This is part of the policy angle, and maybe some progress has been made. But I think more important is to speak about the human angle of the murder of Mr Shahbaz Bhatti, and this is painful to write. Mr Bhatti was a citizen of Pakistan. The community he belongs to, Pakistani Christians, are no less citizens of Pakistan, whether they are in Lahore, Pindi, Karachi or the insurgency hit Khyber district. In this day and age, with mass produced powerful weapons, more miniaturised, more sophisticated and more lethal in smaller doses, human thinking has to evolve beyond the barbarism of the 1940’s that it still seems stuck in. Mr Bhatti in his death has become a champion and symbol of victimisation for his community, against a policy instrument of persecution, of Muslims, Christians, Hindus and other human beings. His death placed the champions of the blasphemy law in a dark place, with Maulana Fazl-ur-Rehman coming out and saying that maybe the law might need to be amended.
A dark way to get change.
Mr Bhatti was a brave Punjabi. The last post I wrote before his murder, I wrote in jubilation at Pakistan winning against Sri Lanka with our notoriously unreliable Cricket team. In it I wrote that Pakistan needs Brave Punjabis and smarter, wiser and more mature Pathans. In explanation I wrote, “A little more heart and soul in some brainy corners” in reference to Pakistan needing some bravery amongst its Punjabis. What more could I have possibly meant? That the smart Punjabis who have made their way up the corporate-bureaucratic ladder in Pakistan did so by staying silent about obvious displays of bigotry amongst Pakistanis and how these culturally normative prejudices were tolerated and accepted over decades. A time has now come to address these unspoken prejudices and hatreds. Mr Shahbaz Bhatti spoke about these and paid what can be described as the ultimate price for it. For that I salute him.
And I still want the Blasphemy Laws repealed. I asked for a brave Punjabi, and God dammit we got them. We need more brave living Punjabis, and not dead ones, but now I ask for the repeal of those instruments of abuse, the Blasphemy laws.
Monday, March 14, 2011
They say they actually know the people at Brain Computers. Go figure. I`m from Lahore too, so yeah. I had heard long in Pakistani professional circles that Pakistanis were responsible for creating the first ever virus. Then I got unrestricted internet access and saw it confirmed for real in Time Magazine. I suppose this could have some thing about what Karachi Khatmal says on originality and Alpha Za said about Pakistan needing some smart, scheming entrepreneurship to save its economy (even the Zardari kind is fine). But this seems more important. Its the intersection of both, originality and entrepreneurship by way of information technology, a minor interest of mine. And here it is, a Finnish computer security company goes to Lahore and meets the creators of the Brain Virus. There is something touching about this video.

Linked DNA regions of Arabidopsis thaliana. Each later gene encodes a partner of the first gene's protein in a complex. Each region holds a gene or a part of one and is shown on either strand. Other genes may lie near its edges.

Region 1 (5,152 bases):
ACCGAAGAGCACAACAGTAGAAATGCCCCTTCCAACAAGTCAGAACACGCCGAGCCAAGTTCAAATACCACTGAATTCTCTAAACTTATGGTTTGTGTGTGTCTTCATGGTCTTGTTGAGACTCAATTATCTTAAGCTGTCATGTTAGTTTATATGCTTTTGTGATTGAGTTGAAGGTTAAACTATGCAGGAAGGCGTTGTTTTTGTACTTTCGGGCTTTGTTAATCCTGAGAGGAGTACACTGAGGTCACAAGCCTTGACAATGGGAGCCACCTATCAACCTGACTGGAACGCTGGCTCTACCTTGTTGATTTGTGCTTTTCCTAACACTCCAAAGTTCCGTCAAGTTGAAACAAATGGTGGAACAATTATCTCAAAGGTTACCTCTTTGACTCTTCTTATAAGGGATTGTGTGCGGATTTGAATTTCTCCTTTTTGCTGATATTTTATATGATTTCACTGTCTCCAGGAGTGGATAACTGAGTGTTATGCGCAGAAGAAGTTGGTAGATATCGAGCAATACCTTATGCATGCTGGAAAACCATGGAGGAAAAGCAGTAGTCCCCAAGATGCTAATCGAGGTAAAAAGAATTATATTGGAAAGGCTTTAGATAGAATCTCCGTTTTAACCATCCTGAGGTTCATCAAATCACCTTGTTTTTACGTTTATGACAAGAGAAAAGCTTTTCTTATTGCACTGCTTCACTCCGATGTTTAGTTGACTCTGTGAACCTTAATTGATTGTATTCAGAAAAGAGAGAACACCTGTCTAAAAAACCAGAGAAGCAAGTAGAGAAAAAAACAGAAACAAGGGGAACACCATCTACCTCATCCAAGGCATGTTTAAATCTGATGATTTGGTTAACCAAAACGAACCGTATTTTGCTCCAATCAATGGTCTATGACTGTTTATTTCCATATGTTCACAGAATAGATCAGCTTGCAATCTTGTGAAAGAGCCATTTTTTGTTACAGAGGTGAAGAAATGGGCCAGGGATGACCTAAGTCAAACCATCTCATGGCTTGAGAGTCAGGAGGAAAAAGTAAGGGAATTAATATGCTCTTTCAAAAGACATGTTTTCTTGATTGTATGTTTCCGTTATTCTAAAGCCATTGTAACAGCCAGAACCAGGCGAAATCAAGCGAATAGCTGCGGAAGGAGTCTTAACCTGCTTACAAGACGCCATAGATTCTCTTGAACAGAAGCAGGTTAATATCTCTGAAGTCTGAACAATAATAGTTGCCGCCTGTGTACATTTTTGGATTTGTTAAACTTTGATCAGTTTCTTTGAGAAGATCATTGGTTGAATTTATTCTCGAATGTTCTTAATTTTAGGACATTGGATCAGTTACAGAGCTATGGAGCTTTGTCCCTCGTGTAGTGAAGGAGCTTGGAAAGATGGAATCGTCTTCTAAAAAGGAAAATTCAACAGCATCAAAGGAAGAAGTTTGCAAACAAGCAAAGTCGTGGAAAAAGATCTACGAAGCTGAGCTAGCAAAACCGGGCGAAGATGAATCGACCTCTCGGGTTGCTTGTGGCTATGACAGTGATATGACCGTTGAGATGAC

For one thing, this is the first time I am tagging both Pakistani History and Internet together.
For another they have Lahori Pizza Hut at the end. YAY!
Monday, March 7, 2011
A Situation in Flux - My Response to Nadeem Gehla's "Between Blood, Revenge and the Legacy of Martyrs"
The PPP will have to have a long, hard sit down talk with the PML-N and the ISI about their sectarian friends in Punjab.
Then the PPP will have to wear its Naseerullah Babar pants and get ready to break skulls and, and catch cuts.
Now I have no doubt in my mind that the PPP has three armies of brave Jiyalas ready to fight for their democracy and their country. And reading this article by Ahmed Nadeem Gehla reminds me that these brave men and women are ready at the signal from their party to fight. This is a sentiment that dovetails completely with what I myself have written. However, Mr Gehla’s fear of an escalation and “intervention” by the establishment, keeping in mind what happened during the PNA movement are also valid. Keeping this in mind, I would like to request the party that it at least raise the verbal pressure on centre right, to right wing forces to suspend aid for sectarian terrorists.
If the PPP takes the decision to go through with extra-judicial measures against sectarian terrorists, I assure you the blog “These Long Wars” will support you.
In the meantime, I would like to add that your policy of non-intervention may or not bear fruit. Here is the Dawn article, “Too Little, Too Late” on the ever chameleon like Fazl-ur-Rehman expressing some regret on the current state of the Blasphemy Laws. The words from him and Dawn are:
“if a law is being misused against minorities, we are ready to discuss this [matter]”. Such is the grimness of the situation Pakistan is facing vis-à-vis extremism that even this small concession must be greeted with relief.
I wonder what this bodes in terms of Mr Gehla’s idea of non street confrontation over the blasphemy laws? This is a very serious situation, and the words of Mr Fazl-ur-Rehman have to be taken somewhat seriously in this respect.